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r a E kmw MIG M \QQR xw m R w (1 M y m A N K E a w w N E l 0 M F Y B r W k \mww ATTORNEYS BIRD SHOOT GAME AND THE LIKE THE BACKGROUND OF THE INVENTION This invention relates to amusement devices, and more particularly, to such devices adapted to be coin-operated, wallhung, and remote controlled.

Most of the prior coin-operated amusement devices are of a mechanical nature, referred to generally as pinball machines, which require a generally horizontal playing surface. As a result, these prior devices require substantial floor space and can be installed only in a limited number of establishments where the money taken in is sufficient to compensate the owner for the loss of floor space. Another disadvantage associated with prior coin-operated amusement devices is a requirement that the player go to the physical location of the device, thereby tending to disrupt normal business operation. Also, the noise associated with the use of the prior coinoperated games would often tend to annoy other customers.

BRIEF SUMMARY OF THE INVENTION The display panel of the amusement device according to the invention is arranged so that certain selected areas can be illuminated in succession to simulate the movement of a first object such as a flying bird. The display panel also provides selected illumination for simulation of a second moving object such as a bullet fired by a hunter on the display panel. The paths of the bullet and the bird are arranged so that they intercept on the display panel. The associated control circuits provide for the successive illuminations which provide for the animated movement of the objects and the hunter, and also detect when the bullet intercepts the bird. When this occurs the bird flight path is altered so that the bird appears to fall, and the scoring circuitry registers a hit.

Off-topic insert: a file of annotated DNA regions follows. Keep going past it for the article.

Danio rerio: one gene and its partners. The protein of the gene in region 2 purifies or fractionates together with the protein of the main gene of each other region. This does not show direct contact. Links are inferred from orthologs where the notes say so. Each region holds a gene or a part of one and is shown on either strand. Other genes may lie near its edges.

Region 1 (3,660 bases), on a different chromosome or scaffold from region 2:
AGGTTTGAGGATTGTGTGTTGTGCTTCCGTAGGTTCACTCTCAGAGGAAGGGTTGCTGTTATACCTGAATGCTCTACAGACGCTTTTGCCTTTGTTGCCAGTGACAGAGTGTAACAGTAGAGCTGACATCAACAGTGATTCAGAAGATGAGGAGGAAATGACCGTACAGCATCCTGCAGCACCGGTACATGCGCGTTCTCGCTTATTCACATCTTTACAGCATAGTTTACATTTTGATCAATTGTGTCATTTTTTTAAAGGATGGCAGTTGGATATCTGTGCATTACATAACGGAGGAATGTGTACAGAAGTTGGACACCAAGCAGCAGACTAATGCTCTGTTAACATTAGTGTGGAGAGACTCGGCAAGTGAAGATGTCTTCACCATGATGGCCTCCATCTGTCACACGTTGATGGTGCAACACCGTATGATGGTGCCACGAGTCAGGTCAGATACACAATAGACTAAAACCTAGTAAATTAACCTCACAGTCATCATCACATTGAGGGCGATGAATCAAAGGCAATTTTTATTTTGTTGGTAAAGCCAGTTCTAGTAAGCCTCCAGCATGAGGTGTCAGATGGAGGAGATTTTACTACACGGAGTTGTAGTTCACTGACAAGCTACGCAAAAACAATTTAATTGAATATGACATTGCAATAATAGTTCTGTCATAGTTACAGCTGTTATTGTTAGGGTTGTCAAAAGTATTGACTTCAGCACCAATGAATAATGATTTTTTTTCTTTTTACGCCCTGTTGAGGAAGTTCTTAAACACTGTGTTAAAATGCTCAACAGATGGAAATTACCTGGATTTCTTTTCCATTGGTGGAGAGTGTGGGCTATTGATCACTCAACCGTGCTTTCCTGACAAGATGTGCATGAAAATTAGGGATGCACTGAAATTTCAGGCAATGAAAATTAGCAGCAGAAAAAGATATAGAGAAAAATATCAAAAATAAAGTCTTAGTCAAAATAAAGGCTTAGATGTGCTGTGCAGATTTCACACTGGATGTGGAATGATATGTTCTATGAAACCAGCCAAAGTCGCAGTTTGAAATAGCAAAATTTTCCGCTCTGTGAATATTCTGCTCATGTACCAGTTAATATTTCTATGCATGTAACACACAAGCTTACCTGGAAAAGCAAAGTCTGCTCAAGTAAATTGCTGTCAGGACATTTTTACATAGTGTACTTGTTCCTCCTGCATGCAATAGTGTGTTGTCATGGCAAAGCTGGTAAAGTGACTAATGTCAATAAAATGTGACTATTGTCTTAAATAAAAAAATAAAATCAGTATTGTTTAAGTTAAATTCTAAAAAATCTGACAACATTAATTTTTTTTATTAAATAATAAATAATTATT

The method of controlling the game in accordance with the invention includes the steps of initiating movement of the first object in response to a first player actuation, initiating the movement of the second object in response to the next player actuation and detecting when one of the objects intercepts the other. When such an intercept is detected, the moving path for one of the objects can be altered accordingly and a score registered for the player then controlling the game.